By Deepak Chopra MD, Nancy S. Cetel, MD, Danielle Weiss, MD, Joseph B. Weiss, MD
Medical mistakes are a touchy subject in the medical community. Both sides of the healthcare system fear them—patients because of their general anxiety about going to the doctor, physicians because of the looming threat of malpractice. The situation needs to be faced squarely, with candor and above all, with reliable statistics. These have varied widely over the years. While the numbers of fatalities reported annually in US hospitals has had estimates from 44,000 to 440,000, even the lower estimate is a public health catastrophe.
We say this against the background of the vulnerable position even the best cared for patient faces. Entering the hospital represents a loss of freedom, exposure to anxiety-producing procedures, a sterile environment, and being handled, physically and emotionally, by strangers. Adding medical mistakes to the list must become unacceptable.
At present, however, preventable mistakes continue to persist and are often more grave. Several publications over the past two dozen years, including our own, have highlighted the alarming frequency and consequences of adverse events during medical treatment. Among the most credibly researched and analyzed findings are the following:
* The US Department of Health & Human Services, Office of the Inspector General, reported that a review of in-patient records from 2008 confirmed 180,000 fatalities occurred in the Medicare population alone, because of medical errors.
* A 2013 evidence-based estimate, using a weighted average of 4 databases, suggested that the current range of annual deaths in US hospitals from adverse events was between 210,000 to over 400,000.
* Most recently, in 2015, journal authors from Johns Hopkins estimates the number as over 250,000 deaths per year, making hospital errors the third leading cause of US hospital deaths after heart disease and cancer.
Regarding the last citation, Dr. Martin Makary, Professor of Surgery and Health Policy at the Johns Hopkins School of Medicine, comments that medical care gone wrong is commonly due to “a communications breakdown, poorly coordinated care, or a misdiagnosis,” but these are rarely mentioned when a doctor fills out “primary cause of death” on a death report.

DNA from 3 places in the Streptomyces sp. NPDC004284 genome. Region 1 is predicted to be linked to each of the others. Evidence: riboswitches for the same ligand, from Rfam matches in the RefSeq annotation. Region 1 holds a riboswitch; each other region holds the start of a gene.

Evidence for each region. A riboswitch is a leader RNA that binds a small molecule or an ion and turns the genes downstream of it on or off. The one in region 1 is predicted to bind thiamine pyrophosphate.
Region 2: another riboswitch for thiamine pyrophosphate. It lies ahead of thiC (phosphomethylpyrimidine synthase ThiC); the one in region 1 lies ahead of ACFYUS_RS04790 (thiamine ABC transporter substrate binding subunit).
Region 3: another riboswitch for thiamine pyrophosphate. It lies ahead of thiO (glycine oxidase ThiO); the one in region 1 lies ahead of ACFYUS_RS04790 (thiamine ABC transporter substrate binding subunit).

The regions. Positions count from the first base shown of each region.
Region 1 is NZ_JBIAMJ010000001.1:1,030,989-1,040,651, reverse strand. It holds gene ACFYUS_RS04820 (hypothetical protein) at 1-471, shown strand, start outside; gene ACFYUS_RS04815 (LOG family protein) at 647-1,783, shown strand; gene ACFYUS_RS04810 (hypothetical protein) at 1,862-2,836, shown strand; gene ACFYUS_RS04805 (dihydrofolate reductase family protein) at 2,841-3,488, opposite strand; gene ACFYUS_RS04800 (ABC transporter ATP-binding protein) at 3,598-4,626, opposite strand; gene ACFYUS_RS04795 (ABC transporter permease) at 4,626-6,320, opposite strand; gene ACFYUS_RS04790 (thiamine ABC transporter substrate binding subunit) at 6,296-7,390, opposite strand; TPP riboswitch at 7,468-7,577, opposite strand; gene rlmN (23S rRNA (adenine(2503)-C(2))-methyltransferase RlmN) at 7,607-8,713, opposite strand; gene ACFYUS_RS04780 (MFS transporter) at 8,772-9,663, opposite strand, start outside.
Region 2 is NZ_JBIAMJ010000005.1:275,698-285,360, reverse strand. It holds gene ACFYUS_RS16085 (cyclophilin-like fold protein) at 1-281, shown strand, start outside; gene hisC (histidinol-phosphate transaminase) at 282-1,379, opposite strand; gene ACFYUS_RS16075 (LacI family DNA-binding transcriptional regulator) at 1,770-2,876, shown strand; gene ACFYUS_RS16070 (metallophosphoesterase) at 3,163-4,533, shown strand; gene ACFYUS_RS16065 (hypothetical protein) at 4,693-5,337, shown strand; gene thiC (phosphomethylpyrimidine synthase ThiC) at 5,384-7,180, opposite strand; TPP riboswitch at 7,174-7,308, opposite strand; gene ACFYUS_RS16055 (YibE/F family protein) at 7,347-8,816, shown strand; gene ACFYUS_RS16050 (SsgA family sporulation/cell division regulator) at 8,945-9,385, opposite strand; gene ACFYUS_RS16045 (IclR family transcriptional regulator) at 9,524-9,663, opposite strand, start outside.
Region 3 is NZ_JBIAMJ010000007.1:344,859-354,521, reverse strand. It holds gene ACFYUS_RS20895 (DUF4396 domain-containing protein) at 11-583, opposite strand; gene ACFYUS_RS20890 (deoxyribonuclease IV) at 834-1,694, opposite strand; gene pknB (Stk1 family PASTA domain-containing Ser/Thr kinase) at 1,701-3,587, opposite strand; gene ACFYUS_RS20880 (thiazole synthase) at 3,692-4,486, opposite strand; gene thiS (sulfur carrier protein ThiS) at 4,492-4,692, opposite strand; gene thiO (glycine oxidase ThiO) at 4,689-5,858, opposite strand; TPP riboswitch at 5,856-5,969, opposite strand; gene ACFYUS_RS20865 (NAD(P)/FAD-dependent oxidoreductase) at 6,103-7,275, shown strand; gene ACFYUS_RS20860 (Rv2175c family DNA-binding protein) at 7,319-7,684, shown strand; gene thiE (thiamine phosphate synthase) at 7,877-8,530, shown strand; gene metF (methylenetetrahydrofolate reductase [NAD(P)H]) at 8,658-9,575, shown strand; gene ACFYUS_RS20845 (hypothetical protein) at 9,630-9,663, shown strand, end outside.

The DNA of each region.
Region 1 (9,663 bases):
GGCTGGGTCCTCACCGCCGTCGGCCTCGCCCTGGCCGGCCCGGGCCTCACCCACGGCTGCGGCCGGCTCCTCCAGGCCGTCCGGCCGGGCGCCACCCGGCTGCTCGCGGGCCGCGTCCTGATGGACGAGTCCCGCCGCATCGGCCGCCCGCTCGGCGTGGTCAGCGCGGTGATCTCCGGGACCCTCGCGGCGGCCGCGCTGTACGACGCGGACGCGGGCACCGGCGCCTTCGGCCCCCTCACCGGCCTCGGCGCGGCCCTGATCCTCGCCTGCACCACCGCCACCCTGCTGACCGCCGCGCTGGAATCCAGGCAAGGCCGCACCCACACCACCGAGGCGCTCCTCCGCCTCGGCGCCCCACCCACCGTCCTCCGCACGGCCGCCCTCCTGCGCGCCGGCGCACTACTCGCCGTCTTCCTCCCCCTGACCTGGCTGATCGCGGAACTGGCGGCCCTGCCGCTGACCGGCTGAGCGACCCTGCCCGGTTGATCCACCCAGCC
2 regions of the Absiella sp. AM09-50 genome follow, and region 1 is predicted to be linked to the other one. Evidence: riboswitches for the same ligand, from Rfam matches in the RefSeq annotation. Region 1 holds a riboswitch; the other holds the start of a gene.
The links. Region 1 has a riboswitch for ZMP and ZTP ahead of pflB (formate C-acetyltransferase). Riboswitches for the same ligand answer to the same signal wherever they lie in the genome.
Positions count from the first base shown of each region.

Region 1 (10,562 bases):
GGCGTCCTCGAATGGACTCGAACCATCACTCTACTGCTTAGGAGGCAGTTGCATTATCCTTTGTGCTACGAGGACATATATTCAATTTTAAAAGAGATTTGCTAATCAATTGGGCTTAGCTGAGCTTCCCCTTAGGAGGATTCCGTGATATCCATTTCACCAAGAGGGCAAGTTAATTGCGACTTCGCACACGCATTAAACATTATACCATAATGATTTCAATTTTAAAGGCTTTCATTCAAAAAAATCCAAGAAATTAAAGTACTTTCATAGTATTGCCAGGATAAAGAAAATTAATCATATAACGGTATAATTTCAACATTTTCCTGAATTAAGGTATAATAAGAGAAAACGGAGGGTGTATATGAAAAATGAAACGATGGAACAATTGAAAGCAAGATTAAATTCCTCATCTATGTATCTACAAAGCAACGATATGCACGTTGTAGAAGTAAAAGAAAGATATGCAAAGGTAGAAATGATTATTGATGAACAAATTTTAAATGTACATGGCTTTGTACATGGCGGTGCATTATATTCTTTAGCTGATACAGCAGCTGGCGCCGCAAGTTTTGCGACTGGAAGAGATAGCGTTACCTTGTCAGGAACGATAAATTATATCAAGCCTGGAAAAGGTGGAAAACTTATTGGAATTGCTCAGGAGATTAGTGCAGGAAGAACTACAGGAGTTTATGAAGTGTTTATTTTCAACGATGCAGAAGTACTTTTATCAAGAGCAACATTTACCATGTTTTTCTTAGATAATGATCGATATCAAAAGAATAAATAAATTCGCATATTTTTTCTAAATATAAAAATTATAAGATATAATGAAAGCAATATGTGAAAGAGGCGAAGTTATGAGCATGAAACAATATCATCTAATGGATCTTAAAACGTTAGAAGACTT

As a result, Makary notes, “these are issues that have lived in locker rooms, doctors’ lounges, and nurses’ stations…in the form of stories and not epidemiological errors.” A recent review of 4,000 medical journal articles showed that even the most accurate medical record review protocol identified adverse events in 2.9% to 18.0% of records, with preventable errors identified in 1% to 8.6% of records. Although alarming in its own right, this number is a significant underestimation of the true frequency of errors. In a telling report that interviewed nearly 1,000 patients in Massachusetts 6 to 12 months after discharge, patients recalled three times the number of adverse events reported in the medical record.
The many reasons why errors would be underreported is all too readily apparent. Avoidance of identification, liability, blame, guilt, financial penalty, malpractice action, job security, disciplinary action, hearings, reviews, etc. are just some of the powerful motivations to avoid reporting an error. Surveys of physicians confirm the obvious, that under-reporting is widespread. Yet without accurate statistics the full extent of the endemic problem, as well as the ability to monitor efforts to reduce errors, cannot be accurately assessed. Human error is inevitable, but every effort must be made to minimize the risk and consequences.
Deepak Chopra MD, FACP, Clinical Professor of Medicine, University of California, San Diego, Chairman and Founder, The Chopra Foundation, Co-Founder, The Chopra Center for Wellbeing
Nancy S. Cetel, MD, President and Founder, Speaking of Health and specialist in women’s health and reproductive endocrinology.
Danielle Weiss, MD, Clinical Assistant Professor of Medicine, University of California, San Diego, Medical Director & Founder, Center for Hormonal Health & Well-Being
Joseph B. Weiss, MD, FACP, Clinical Professor of Medicine, University of California San Diego.
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